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From start to finish, every step in the process of dishwashing is critical to maintain food safety and efficient operation.

A Q&A with Chef Luciano Delsignore

It’s important to keep all food prep equipment clean, but especially food slicers. Why?

Carolyn Bilger: Obviously, food safety is important in any kitchen. The slicer’s always one of the first places the health inspector goes to when they come into a kitchen. And, about 80 percent of the listeria cases typically reported can be traced back to a slicer that’s not been cleaned properly.

A Q&A with Edward Nunn, business development manager, Hatco Corporation

A Q&A with Anthony Ziglear, Regional Account Manager, Curtron Products

Q&A with Markus Glueck, executive vice president, RATIONAL North America

Today’s technology is rapidly evolving, bringing tools to the foodservice industry that raise the bar when it comes to not only repair issues, but also service overall.

Q&A with Travis Hartley, national sales manager/executive chef, F.W.E.

Room service has become the gold standard for many hospitals, and heated serving carts, in particular, has made a big impact on its success. Ensure your serving carts are working at their top performance with these check points.

With some restaurants, speed of service can be especially challenging due to lack of back of house space.

In the restaurant industry today, there is no doubt that smaller spaces are trending. Higher rents per square foot, a shrinking labor pool and increasing operating costs have all contributed to this movement.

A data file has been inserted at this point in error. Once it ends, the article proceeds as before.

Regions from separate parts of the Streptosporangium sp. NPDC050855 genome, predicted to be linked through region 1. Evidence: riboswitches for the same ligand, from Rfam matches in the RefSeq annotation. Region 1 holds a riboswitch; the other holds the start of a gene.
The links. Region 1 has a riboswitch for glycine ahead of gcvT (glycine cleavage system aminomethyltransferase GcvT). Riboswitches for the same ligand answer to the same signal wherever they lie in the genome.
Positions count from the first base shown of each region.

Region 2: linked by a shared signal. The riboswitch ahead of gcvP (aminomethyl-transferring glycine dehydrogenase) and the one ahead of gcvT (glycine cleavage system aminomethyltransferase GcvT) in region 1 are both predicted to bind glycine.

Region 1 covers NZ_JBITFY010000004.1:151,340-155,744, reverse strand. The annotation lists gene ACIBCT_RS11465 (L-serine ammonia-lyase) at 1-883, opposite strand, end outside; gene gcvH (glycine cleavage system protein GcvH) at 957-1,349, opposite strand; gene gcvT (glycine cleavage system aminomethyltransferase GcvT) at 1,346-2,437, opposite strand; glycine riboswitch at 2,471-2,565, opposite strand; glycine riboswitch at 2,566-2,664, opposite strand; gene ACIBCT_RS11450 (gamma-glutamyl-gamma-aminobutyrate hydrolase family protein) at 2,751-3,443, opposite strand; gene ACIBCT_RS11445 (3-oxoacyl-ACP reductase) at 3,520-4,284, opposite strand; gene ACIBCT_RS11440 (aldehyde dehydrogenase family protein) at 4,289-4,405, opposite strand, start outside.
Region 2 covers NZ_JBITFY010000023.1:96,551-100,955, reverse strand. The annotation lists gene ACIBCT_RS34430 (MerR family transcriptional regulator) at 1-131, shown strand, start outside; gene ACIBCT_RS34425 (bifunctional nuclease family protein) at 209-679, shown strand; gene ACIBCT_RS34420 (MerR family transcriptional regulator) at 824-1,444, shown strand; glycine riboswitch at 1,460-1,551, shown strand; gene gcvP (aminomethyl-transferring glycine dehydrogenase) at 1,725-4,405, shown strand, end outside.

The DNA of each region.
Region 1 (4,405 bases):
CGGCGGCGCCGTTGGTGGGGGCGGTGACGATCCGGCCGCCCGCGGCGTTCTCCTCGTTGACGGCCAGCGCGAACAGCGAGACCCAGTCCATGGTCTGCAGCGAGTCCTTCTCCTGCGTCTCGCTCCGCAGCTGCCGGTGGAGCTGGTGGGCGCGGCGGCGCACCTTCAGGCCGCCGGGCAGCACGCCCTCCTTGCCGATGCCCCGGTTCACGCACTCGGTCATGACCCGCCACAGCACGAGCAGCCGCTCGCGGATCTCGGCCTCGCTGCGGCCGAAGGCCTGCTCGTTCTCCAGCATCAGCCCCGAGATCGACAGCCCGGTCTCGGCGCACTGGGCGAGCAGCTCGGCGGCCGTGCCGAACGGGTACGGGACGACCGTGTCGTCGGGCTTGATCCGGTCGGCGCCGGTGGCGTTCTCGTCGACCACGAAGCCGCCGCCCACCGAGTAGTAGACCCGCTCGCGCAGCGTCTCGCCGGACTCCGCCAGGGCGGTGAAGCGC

A Q&A with Carolyn Bilger, Senior Marketing Manager, Hobart Food Machines

Is there a benefit in sourcing your kitchen equipment from the same manufacturer?

Carolyn Bilger: We certainly think so. If you need to schedule preventative maintenance or a repair and you’ve got to call multiple people, that takes a lot of time. Or, if you’re in a deli and you have some slicers in front-of-the-house and some in back-of-the-house and they all operate and tear down the same way, your employees don’t have to learn how to clean multiple kinds of equipment.

When it comes down to ordering parts for foodservice equipment, there is no disputing the benefit of manufacturer-trained customer service staff. This minimizes downtime, saving money in the long run and time and aggravation in doing the job right.

Unlike some other pieces of foodservice equipment, the cost of owning a commercial dishwasher goes beyond simply the price of the machine itself. How the machine consumes water, energy and chemicals can all have a profound effect on the cost of ownership over the lifespan of the machine. Having a dish machine that effectively balances these elements is essential to optimal performance and cost savings for your operation.

For years, the three-compartment sink has been the primary option for quick-serve restaurants for cleaning large cooking equipment, such as pots and pans. But today, with advancements in technology, it just might be a better idea — in terms of saving water, labor and chemicals — to let an automated commercial dishwasher take over the heavy cleaning work. That’s exactly what the Arby’s chain of restaurants is doing.

A Q&A with Gyner Ozgul, vice president of operations, Smart Care Equipment Solutions

If you’re working in foodservice, you’re also in the dishwashing business. Dishes, silverware, glassware and everything else essential for food prep must be sparkling clean and sanitized. So, once you’re in the market for a new dishwashing system, it’s important to know about different types of machines available.

A Q&A with Brent Henschel, marketing manager, Server Products

Any purchase of kitchen equipment represents a major expenditure for an operation. So, most operators don’t think about replacing a piece of equipment until it’s on its proverbial “last legs.” But with the technological advances in some equipment categories — commercial dishwashers, to name one — it may be a good idea to replace a machine before the absolute end of its useful life.

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